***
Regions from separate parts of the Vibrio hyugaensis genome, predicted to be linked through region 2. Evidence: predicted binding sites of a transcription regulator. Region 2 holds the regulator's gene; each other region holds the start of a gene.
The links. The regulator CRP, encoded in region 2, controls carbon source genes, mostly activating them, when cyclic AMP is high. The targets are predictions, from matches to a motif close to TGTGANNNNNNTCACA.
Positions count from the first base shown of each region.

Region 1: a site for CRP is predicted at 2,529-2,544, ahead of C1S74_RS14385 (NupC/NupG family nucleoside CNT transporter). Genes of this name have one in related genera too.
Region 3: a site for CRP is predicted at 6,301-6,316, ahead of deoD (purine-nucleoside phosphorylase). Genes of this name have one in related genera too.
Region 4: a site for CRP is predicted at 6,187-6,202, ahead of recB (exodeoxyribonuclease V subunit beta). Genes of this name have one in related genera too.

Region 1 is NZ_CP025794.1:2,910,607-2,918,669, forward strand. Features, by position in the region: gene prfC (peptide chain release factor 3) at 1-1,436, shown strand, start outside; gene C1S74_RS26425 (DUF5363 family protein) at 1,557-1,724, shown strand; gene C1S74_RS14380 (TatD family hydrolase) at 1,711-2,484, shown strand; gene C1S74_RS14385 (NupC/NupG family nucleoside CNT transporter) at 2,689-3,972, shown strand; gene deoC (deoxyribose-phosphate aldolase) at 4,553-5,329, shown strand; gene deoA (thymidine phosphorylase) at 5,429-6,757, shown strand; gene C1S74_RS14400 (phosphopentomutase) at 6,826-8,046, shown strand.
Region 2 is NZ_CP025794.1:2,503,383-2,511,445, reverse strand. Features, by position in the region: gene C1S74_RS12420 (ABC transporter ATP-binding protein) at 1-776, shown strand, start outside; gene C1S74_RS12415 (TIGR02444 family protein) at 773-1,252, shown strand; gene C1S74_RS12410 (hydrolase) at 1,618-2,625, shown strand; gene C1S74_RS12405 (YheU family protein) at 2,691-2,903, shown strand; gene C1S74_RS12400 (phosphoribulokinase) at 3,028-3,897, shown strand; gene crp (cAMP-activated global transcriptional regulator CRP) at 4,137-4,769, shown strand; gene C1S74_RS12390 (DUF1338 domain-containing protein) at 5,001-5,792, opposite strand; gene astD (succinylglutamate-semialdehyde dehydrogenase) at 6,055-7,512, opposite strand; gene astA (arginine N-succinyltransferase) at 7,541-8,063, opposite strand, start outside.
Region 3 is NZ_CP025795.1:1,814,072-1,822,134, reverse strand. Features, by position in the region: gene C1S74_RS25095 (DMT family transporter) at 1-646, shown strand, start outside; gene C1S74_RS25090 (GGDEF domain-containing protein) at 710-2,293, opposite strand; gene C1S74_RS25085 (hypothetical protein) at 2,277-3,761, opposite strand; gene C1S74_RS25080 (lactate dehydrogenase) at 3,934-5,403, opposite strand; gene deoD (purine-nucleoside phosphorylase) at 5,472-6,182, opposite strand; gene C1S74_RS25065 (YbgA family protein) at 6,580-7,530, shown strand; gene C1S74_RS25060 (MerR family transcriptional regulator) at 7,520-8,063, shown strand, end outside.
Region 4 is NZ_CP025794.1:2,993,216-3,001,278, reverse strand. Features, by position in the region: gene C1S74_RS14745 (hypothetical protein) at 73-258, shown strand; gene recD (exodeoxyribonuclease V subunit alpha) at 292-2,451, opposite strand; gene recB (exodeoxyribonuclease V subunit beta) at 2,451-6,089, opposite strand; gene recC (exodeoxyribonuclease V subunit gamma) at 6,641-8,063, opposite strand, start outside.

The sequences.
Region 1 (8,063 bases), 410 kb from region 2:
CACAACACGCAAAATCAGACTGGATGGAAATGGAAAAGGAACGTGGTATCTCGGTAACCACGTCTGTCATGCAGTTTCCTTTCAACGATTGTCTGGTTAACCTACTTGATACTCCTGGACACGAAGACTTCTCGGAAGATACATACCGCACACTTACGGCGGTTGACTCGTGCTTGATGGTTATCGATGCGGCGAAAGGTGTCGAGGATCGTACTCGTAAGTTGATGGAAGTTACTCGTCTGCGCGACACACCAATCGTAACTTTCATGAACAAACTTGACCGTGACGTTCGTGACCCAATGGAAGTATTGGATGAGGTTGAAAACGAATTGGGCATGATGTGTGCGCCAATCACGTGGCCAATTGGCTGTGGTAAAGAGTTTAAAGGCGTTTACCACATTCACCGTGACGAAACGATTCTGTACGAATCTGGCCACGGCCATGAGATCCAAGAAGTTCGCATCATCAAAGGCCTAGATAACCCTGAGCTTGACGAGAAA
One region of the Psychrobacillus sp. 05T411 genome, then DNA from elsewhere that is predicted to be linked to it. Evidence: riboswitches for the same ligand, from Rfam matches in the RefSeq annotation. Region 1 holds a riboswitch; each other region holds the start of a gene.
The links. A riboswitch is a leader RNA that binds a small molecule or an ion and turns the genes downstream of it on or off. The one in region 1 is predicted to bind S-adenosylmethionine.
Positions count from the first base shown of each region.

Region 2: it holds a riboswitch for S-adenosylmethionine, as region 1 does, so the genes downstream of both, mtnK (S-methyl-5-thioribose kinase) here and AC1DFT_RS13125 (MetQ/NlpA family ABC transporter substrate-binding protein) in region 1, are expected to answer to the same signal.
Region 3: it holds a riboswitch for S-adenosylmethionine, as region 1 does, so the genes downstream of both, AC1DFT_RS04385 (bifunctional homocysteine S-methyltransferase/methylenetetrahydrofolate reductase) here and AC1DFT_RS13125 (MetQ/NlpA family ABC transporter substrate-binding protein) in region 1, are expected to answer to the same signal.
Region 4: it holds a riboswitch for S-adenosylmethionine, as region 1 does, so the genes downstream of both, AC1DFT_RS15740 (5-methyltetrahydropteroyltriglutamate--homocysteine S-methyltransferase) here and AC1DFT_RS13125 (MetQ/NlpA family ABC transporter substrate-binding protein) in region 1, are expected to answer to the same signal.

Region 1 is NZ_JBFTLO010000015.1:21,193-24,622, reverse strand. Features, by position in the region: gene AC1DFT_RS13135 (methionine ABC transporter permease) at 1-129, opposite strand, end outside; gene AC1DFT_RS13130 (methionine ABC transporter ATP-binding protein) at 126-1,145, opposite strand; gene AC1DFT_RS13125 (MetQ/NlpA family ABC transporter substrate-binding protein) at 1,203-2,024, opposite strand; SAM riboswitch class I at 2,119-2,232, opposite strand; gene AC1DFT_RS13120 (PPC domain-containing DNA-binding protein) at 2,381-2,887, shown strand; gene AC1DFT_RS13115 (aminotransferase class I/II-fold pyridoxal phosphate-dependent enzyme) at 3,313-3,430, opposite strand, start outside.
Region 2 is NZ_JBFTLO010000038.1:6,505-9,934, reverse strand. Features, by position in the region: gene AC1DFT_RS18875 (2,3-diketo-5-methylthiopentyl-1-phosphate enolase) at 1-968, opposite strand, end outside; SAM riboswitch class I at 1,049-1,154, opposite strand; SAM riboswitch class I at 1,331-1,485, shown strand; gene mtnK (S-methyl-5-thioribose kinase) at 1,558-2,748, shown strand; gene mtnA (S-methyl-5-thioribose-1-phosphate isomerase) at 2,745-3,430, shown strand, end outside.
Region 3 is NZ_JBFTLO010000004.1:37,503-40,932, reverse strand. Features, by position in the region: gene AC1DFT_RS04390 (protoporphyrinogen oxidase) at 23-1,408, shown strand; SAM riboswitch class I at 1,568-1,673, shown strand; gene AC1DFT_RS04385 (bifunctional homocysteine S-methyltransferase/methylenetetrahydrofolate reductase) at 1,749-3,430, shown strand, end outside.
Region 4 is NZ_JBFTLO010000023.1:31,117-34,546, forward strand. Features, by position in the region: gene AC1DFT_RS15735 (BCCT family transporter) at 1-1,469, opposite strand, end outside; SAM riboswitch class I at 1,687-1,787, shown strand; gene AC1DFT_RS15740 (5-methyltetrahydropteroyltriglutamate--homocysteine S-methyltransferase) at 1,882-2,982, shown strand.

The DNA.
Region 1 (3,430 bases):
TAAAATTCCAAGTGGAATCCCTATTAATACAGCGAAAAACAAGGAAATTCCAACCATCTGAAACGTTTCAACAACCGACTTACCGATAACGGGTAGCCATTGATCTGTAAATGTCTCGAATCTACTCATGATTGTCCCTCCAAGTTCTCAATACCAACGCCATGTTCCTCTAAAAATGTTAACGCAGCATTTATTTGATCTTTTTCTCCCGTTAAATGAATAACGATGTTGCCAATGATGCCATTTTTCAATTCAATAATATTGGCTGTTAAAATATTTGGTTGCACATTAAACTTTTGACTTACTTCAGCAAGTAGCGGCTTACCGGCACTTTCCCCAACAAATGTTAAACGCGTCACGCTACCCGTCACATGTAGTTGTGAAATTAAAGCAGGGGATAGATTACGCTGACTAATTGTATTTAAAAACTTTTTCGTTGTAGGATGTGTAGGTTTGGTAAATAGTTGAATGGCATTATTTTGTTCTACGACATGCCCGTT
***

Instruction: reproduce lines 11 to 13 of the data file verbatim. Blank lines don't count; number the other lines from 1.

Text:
The sequences.
Region 1 (8,063 bases), 410 kb from region 2:
CACAACACGCAAAATCAGACTGGATGGAAATGGAAAAGGAACGTGGTATCTCGGTAACCACGTCTGTCATGCAGTTTCCTTTCAACGATTGTCTGGTTAACCTACTTGATACTCCTGGACACGAAGACTTCTCGGAAGATACATACCGCACACTTACGGCGGTTGACTCGTGCTTGATGGTTATCGATGCGGCGAAAGGTGTCGAGGATCGTACTCGTAAGTTGATGGAAGTTACTCGTCTGCGCGACACACCAATCGTAACTTTCATGAACAAACTTGACCGTGACGTTCGTGACCCAATGGAAGTATTGGATGAGGTTGAAAACGAATTGGGCATGATGTGTGCGCCAATCACGTGGCCAATTGGCTGTGGTAAAGAGTTTAAAGGCGTTTACCACATTCACCGTGACGAAACGATTCTGTACGAATCTGGCCACGGCCATGAGATCCAAGAAGTTCGCATCATCAAAGGCCTAGATAACCCTGAGCTTGACGAGAAA